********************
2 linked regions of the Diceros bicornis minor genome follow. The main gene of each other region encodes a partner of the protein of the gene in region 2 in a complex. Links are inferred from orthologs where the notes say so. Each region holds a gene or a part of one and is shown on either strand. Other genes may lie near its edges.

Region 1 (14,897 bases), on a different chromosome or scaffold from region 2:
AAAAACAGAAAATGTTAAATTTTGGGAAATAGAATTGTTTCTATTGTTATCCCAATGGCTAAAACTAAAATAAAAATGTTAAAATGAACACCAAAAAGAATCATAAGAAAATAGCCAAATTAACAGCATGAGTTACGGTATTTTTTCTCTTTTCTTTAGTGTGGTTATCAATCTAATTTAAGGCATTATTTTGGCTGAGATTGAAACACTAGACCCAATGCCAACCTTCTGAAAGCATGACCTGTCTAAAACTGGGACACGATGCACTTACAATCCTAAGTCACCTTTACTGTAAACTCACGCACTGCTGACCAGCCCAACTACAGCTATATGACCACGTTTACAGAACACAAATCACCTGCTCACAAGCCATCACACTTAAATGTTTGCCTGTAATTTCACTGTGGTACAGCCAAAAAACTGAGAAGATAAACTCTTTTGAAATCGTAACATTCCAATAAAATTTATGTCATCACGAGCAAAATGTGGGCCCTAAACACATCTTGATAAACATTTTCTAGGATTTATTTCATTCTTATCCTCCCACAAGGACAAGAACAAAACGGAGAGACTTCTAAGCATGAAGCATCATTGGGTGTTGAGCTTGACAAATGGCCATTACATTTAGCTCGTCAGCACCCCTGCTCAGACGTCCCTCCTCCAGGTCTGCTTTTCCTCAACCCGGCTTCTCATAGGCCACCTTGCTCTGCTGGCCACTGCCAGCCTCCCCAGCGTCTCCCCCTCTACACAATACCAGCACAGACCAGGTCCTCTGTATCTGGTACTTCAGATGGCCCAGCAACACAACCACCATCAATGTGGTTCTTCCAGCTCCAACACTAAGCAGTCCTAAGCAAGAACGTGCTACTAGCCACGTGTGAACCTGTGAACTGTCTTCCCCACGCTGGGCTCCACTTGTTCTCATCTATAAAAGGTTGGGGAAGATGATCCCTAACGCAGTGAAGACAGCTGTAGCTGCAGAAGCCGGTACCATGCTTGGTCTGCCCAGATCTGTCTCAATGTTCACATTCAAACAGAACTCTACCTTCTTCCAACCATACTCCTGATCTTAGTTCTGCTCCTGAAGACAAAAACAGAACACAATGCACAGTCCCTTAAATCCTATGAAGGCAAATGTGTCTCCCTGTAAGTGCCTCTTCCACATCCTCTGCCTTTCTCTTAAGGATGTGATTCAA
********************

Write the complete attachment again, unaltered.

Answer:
2 linked regions of the Diceros bicornis minor genome follow. The main gene of each other region encodes a partner of the protein of the gene in region 2 in a complex. Links are inferred from orthologs where the notes say so. Each region holds a gene or a part of one and is shown on either strand. Other genes may lie near its edges.

Region 1 (14,897 bases), on a different chromosome or scaffold from region 2:
AAAAACAGAAAATGTTAAATTTTGGGAAATAGAATTGTTTCTATTGTTATCCCAATGGCTAAAACTAAAATAAAAATGTTAAAATGAACACCAAAAAGAATCATAAGAAAATAGCCAAATTAACAGCATGAGTTACGGTATTTTTTCTCTTTTCTTTAGTGTGGTTATCAATCTAATTTAAGGCATTATTTTGGCTGAGATTGAAACACTAGACCCAATGCCAACCTTCTGAAAGCATGACCTGTCTAAAACTGGGACACGATGCACTTACAATCCTAAGTCACCTTTACTGTAAACTCACGCACTGCTGACCAGCCCAACTACAGCTATATGACCACGTTTACAGAACACAAATCACCTGCTCACAAGCCATCACACTTAAATGTTTGCCTGTAATTTCACTGTGGTACAGCCAAAAAACTGAGAAGATAAACTCTTTTGAAATCGTAACATTCCAATAAAATTTATGTCATCACGAGCAAAATGTGGGCCCTAAACACATCTTGATAAACATTTTCTAGGATTTATTTCATTCTTATCCTCCCACAAGGACAAGAACAAAACGGAGAGACTTCTAAGCATGAAGCATCATTGGGTGTTGAGCTTGACAAATGGCCATTACATTTAGCTCGTCAGCACCCCTGCTCAGACGTCCCTCCTCCAGGTCTGCTTTTCCTCAACCCGGCTTCTCATAGGCCACCTTGCTCTGCTGGCCACTGCCAGCCTCCCCAGCGTCTCCCCCTCTACACAATACCAGCACAGACCAGGTCCTCTGTATCTGGTACTTCAGATGGCCCAGCAACACAACCACCATCAATGTGGTTCTTCCAGCTCCAACACTAAGCAGTCCTAAGCAAGAACGTGCTACTAGCCACGTGTGAACCTGTGAACTGTCTTCCCCACGCTGGGCTCCACTTGTTCTCATCTATAAAAGGTTGGGGAAGATGATCCCTAACGCAGTGAAGACAGCTGTAGCTGCAGAAGCCGGTACCATGCTTGGTCTGCCCAGATCTGTCTCAATGTTCACATTCAAACAGAACTCTACCTTCTTCCAACCATACTCCTGATCTTAGTTCTGCTCCTGAAGACAAAAACAGAACACAATGCACAGTCCCTTAAATCCTATGAAGGCAAATGTGTCTCCCTGTAAGTGCCTCTTCCACATCCTCTGCCTTTCTCTTAAGGATGTGATTCAA